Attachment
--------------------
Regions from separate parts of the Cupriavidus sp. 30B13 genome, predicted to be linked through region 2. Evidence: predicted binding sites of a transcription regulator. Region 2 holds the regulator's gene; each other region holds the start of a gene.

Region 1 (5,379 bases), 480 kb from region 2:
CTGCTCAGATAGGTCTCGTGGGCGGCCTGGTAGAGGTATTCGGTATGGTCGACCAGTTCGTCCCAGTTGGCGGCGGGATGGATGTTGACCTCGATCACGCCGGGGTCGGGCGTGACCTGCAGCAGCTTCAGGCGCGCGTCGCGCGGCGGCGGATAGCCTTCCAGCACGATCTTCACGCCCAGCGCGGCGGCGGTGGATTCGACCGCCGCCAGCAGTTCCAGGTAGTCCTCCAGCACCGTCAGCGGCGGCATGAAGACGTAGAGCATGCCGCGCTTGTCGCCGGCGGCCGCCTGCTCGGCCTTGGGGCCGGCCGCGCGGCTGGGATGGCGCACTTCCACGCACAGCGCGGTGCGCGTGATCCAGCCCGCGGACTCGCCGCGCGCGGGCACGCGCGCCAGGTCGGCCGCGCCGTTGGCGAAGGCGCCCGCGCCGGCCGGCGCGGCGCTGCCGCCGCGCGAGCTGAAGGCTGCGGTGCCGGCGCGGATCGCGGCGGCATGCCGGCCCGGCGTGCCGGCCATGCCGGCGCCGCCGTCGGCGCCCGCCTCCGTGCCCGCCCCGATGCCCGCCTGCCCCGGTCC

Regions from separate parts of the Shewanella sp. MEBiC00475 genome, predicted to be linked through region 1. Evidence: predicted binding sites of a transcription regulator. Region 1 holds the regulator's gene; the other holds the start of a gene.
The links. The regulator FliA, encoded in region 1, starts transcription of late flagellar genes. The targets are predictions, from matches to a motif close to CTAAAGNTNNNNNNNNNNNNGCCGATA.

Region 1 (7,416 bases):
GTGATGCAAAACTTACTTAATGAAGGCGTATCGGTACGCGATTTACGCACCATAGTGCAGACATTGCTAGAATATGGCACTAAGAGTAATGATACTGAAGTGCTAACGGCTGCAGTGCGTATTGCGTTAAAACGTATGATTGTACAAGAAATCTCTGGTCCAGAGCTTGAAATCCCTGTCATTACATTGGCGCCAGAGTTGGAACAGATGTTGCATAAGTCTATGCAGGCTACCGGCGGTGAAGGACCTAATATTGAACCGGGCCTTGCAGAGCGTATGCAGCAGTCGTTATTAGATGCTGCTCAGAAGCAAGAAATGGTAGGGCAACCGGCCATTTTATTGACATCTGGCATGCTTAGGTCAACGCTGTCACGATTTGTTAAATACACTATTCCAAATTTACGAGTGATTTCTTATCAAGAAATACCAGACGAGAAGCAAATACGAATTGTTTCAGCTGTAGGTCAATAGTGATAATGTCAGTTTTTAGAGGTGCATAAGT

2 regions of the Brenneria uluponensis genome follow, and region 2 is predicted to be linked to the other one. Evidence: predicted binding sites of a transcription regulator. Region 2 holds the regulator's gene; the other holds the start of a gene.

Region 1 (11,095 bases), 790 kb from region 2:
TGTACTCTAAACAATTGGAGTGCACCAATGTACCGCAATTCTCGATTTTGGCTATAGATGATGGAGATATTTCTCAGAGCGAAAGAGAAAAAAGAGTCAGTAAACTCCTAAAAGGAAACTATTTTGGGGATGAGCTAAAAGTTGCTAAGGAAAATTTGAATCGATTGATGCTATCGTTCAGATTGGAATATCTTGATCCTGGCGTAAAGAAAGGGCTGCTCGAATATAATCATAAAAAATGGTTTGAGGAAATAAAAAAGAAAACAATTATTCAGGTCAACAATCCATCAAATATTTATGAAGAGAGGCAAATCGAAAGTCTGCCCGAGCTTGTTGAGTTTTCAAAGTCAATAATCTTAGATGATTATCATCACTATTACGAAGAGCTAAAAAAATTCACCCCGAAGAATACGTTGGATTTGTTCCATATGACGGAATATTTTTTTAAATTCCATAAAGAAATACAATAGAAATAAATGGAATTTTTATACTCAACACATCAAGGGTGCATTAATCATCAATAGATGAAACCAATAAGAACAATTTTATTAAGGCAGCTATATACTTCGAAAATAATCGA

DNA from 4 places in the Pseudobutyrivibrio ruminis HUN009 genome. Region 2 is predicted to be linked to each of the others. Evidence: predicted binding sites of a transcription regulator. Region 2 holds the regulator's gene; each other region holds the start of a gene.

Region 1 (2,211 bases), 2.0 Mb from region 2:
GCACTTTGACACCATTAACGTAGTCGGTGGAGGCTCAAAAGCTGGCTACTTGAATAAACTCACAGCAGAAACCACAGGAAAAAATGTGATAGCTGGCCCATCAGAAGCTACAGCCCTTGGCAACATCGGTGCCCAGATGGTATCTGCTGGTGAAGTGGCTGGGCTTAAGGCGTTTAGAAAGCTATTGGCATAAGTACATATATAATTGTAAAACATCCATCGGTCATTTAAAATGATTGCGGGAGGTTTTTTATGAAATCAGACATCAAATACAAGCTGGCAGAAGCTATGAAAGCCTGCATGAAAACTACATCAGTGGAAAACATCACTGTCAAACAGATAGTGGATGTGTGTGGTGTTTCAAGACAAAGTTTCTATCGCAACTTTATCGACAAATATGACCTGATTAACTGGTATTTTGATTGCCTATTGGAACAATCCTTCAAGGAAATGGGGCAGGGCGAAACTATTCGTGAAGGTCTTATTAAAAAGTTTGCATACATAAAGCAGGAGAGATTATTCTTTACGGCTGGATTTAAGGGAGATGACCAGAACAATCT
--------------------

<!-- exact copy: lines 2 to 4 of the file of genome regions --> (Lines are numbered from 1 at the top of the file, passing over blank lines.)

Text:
Region 1 (5,379 bases), 480 kb from region 2:
CTGCTCAGATAGGTCTCGTGGGCGGCCTGGTAGAGGTATTCGGTATGGTCGACCAGTTCGTCCCAGTTGGCGGCGGGATGGATGTTGACCTCGATCACGCCGGGGTCGGGCGTGACCTGCAGCAGCTTCAGGCGCGCGTCGCGCGGCGGCGGATAGCCTTCCAGCACGATCTTCACGCCCAGCGCGGCGGCGGTGGATTCGACCGCCGCCAGCAGTTCCAGGTAGTCCTCCAGCACCGTCAGCGGCGGCATGAAGACGTAGAGCATGCCGCGCTTGTCGCCGGCGGCCGCCTGCTCGGCCTTGGGGCCGGCCGCGCGGCTGGGATGGCGCACTTCCACGCACAGCGCGGTGCGCGTGATCCAGCCCGCGGACTCGCCGCGCGCGGGCACGCGCGCCAGGTCGGCCGCGCCGTTGGCGAAGGCGCCCGCGCCGGCCGGCGCGGCGCTGCCGCCGCGCGAGCTGAAGGCTGCGGTGCCGGCGCGGATCGCGGCGGCATGCCGGCCCGGCGTGCCGGCCATGCCGGCGCCGCCGTCGGCGCCCGCCTCCGTGCCCGCCCCGATGCCCGCCTGCCCCGGTCC

Regions from separate parts of the Shewanella sp. MEBiC00475 genome, predicted to be linked through region 1. Evidence: predicted binding sites of a transcription regulator. Region 1 holds the regulator's gene; the other holds the start of a gene.